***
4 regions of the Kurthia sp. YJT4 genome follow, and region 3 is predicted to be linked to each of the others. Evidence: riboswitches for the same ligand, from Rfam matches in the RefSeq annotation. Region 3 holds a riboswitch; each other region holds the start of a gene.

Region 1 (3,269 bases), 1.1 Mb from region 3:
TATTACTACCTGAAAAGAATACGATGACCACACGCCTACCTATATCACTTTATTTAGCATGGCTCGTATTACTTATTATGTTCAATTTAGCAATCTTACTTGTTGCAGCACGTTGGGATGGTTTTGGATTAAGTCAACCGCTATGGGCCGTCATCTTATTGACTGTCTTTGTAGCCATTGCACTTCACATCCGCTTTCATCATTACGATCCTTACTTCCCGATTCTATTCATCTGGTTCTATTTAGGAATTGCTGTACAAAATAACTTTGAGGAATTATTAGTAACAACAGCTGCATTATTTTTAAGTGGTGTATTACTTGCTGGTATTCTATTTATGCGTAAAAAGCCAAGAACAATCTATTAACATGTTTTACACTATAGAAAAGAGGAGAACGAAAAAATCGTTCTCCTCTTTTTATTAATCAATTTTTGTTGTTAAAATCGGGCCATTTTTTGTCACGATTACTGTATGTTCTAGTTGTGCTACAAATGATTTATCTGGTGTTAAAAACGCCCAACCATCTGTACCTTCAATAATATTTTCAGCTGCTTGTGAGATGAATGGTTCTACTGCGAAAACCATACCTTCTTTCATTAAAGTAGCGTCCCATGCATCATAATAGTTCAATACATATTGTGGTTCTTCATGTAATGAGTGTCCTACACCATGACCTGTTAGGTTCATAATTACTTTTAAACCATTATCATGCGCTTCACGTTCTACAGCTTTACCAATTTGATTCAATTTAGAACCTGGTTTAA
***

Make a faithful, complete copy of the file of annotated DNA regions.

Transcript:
4 regions of the Kurthia sp. YJT4 genome follow, and region 3 is predicted to be linked to each of the others. Evidence: riboswitches for the same ligand, from Rfam matches in the RefSeq annotation. Region 3 holds a riboswitch; each other region holds the start of a gene.

Region 1 (3,269 bases), 1.1 Mb from region 3:
TATTACTACCTGAAAAGAATACGATGACCACACGCCTACCTATATCACTTTATTTAGCATGGCTCGTATTACTTATTATGTTCAATTTAGCAATCTTACTTGTTGCAGCACGTTGGGATGGTTTTGGATTAAGTCAACCGCTATGGGCCGTCATCTTATTGACTGTCTTTGTAGCCATTGCACTTCACATCCGCTTTCATCATTACGATCCTTACTTCCCGATTCTATTCATCTGGTTCTATTTAGGAATTGCTGTACAAAATAACTTTGAGGAATTATTAGTAACAACAGCTGCATTATTTTTAAGTGGTGTATTACTTGCTGGTATTCTATTTATGCGTAAAAAGCCAAGAACAATCTATTAACATGTTTTACACTATAGAAAAGAGGAGAACGAAAAAATCGTTCTCCTCTTTTTATTAATCAATTTTTGTTGTTAAAATCGGGCCATTTTTTGTCACGATTACTGTATGTTCTAGTTGTGCTACAAATGATTTATCTGGTGTTAAAAACGCCCAACCATCTGTACCTTCAATAATATTTTCAGCTGCTTGTGAGATGAATGGTTCTACTGCGAAAACCATACCTTCTTTCATTAAAGTAGCGTCCCATGCATCATAATAGTTCAATACATATTGTGGTTCTTCATGTAATGAGTGTCCTACACCATGACCTGTTAGGTTCATAATTACTTTTAAACCATTATCATGCGCTTCACGTTCTACAGCTTTACCAATTTGATTCAATTTAGAACCTGGTTTAA